Only One Message- 1 Corinthians 1:22-31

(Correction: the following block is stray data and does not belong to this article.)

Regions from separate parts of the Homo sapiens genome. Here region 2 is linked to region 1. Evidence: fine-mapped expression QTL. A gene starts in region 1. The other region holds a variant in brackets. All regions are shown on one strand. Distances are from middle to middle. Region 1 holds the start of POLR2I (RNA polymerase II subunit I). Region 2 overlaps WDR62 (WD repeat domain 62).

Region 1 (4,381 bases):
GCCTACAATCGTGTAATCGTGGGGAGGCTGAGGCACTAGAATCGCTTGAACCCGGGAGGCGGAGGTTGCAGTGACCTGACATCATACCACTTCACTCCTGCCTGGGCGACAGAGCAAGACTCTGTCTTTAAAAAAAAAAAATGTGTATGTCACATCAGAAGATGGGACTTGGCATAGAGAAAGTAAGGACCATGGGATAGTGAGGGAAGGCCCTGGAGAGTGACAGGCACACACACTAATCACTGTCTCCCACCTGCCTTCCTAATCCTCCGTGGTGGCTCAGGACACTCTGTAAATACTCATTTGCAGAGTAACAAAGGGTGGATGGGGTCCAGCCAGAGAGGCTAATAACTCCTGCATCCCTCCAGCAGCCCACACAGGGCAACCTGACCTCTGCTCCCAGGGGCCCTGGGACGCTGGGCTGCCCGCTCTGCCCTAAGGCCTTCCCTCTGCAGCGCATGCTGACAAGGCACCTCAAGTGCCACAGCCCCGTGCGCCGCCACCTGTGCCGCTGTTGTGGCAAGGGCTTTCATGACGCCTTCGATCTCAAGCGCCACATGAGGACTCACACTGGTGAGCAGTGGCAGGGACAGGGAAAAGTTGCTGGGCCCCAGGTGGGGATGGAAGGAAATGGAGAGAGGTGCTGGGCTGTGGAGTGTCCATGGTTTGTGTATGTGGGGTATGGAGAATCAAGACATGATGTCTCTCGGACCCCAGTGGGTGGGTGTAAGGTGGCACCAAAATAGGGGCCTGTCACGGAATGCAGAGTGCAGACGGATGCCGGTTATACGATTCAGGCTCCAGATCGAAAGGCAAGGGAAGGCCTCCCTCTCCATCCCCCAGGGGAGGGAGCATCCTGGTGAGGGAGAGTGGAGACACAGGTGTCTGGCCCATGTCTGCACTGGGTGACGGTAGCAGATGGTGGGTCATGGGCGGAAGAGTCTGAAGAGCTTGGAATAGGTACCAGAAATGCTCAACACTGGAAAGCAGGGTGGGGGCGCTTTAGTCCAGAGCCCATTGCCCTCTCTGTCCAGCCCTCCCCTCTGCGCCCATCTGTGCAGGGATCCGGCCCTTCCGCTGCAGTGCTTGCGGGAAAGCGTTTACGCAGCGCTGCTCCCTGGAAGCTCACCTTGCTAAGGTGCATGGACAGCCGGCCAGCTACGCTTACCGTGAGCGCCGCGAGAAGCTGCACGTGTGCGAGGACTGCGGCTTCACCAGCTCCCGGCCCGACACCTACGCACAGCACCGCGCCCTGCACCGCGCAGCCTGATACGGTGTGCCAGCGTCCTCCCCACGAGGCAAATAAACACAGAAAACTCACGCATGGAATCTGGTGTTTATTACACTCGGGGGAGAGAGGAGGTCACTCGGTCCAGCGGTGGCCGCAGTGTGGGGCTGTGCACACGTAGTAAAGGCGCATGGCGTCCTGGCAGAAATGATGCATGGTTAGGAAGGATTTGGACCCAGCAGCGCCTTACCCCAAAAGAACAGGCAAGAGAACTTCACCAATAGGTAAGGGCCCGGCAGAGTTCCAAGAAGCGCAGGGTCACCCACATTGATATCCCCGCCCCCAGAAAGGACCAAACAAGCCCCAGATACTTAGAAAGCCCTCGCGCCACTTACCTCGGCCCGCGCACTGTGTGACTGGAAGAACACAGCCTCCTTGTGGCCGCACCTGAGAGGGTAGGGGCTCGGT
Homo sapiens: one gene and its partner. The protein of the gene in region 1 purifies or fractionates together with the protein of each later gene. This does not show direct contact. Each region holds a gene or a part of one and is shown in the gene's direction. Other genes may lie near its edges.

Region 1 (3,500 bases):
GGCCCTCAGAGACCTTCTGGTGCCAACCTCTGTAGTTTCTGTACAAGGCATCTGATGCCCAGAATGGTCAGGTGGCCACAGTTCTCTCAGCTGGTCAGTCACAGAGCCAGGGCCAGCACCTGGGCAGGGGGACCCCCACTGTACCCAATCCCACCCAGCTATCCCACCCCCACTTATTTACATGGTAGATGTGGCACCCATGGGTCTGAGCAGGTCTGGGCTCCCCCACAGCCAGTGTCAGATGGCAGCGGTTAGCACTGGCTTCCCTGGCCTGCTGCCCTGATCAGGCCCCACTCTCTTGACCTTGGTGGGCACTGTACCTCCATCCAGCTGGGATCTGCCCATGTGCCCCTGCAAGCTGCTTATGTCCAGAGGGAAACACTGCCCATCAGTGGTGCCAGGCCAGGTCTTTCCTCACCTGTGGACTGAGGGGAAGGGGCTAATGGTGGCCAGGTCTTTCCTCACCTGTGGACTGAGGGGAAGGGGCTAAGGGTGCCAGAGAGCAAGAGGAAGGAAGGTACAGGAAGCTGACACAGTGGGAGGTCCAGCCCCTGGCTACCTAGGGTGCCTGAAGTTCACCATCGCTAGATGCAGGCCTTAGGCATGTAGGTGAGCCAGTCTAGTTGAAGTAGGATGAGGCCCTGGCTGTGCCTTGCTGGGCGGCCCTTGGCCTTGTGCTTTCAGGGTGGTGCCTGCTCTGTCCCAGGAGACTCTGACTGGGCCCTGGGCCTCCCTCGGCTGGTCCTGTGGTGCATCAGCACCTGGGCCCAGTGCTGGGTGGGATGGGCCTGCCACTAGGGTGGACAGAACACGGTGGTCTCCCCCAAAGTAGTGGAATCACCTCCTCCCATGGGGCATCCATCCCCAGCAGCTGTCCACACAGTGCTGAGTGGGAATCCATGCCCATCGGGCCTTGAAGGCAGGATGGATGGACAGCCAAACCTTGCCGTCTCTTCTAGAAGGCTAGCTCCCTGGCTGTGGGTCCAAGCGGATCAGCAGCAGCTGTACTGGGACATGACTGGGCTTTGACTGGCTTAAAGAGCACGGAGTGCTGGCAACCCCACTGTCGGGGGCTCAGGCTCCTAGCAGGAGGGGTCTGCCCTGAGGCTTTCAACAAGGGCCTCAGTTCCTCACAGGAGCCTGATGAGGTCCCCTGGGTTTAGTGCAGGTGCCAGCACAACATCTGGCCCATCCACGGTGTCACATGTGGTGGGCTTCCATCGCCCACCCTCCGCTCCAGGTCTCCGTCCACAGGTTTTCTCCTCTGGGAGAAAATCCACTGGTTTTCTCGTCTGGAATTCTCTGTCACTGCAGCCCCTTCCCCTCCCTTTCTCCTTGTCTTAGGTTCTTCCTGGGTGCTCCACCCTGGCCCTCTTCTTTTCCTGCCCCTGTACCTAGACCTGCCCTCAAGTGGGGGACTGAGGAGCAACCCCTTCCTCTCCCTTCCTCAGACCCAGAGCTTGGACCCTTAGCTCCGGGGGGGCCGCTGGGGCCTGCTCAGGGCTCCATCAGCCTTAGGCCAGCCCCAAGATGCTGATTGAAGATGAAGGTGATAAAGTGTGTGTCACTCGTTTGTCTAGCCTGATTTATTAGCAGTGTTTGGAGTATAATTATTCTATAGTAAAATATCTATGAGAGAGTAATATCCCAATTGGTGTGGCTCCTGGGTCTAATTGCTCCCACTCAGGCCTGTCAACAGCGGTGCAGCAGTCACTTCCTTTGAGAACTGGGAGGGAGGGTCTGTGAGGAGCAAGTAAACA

Our previous post examined the first section of this passage and demonstrated one way in which worldly philosophy had infiltrated the church, resulting in a mistaken understanding of what true power and wisdom are and how they are to be used. This post will continue our examination of this passage and present another way in which the philosophy of the world may infiltrate the church, a way whose use has now become rampant. We find first, in verse 21, that God’s ordained method of salvation is through the “foolishness of what was preached”. And what was this “foolishness”? It was “Christ crucified” (verse 23)! Paul tells us that “Jews demand miraculous signs and Greeks look for wisdom” (verse 22). What we find here is that Paul preached one message and one message only, regardless of who the audience was. There was no tailoring the message to fit the audience, no “seeker sensitive” or “user friendly” messages, watered down from the pure truth of the gospel in order to win “converts”. Paul saw his only responsibility as being to preach Christ crucified. Some would accept the message and others wouldn’t, and that was God’s business, not Paul’s. Paul remained faithful to this one message and did not change it to get “conversions”. It did not need to be augmented by human cleverness and marketing techniques (worldly wisdom), for the message itself was the “the power of God and the wisdom of God” (verse 24), and any combination with human wisdom and cleverness actually served to distort it and rob it of much of its power. This becomes clear in verse 25, where we find that “the foolishness of God is wiser than man’s wisdom”. Any attempt on our part to adjust the message, to tailor it to our audience to meet their “felt needs”, to make a sales pitch, selling Jesus as a magic solution to all of life’s difficulties, as a way to live your best life now or live forever in health, wealth and happiness. All of this is in reality a combining of the gospel with worldly philosophy, an adjusting of the message to be accepted by the audience. What must be noted here is that none of these modern “gospels” contain the very thing which Paul tells us was at the heart of his message: the cross. In none of these modern adaptations of the gospel to the audience can one find a call to a cross, for these messages rather ironically do not seek to lead those who accept them to “empty” the self as Jesus did, but actually serve to magnify the self, to use everyone and everything (including God) to build their own earthly kingdom. This “gospel” is also actually devoid of the “power” it seeks, for “the weakness of God is stronger than man’s strength” (verse 25). This gospel has the “power” to obtain “conversions”, but this is a false power, for it has no power to transform the hearts, minds and lives of those who believe it. It merely serves to magnify the self, to make life more about “me” and what I can get God to do for “me” (not much has changed in 2000 years, has it?). The power of the true gospel, the gospel of the cross of Christ and a call to the cross for His followers, can truly transform hearts and minds, can cause those who accept it to leave behind once and for all any “worldly philosophies” and understand that true power comes not from exalting the self but through humbling it, from embracing the cross of Christ, which is the power of God and the wisdom of God, which alone has the power to truly transform those who embrace it. So we find, then, that not much has changed in 2000 years. The tendency of those in the church to attempt to adjust their message to be accepted by the audience, to stoke their own egos by citing the number of “converts” they won or how rich and successful their followers are becoming (although it is generally only the ones preaching that message who become rich and successful), is a modern version of a very old problem, the problem of adding the current philosophy, the wisdom of the culture, to the message to make the message more palatable to the audience. Paul steadfastly refused to do this, and much of the modern church has lost its power and effectiveness because it has not steadfastly refused to do so as well. May we all return to the preaching of one message, the message of “Jesus Christ and Him crucified” (1 Corinthians 2:2) which is the “power of God unto salvation for those who believe” (Romans 1:16).

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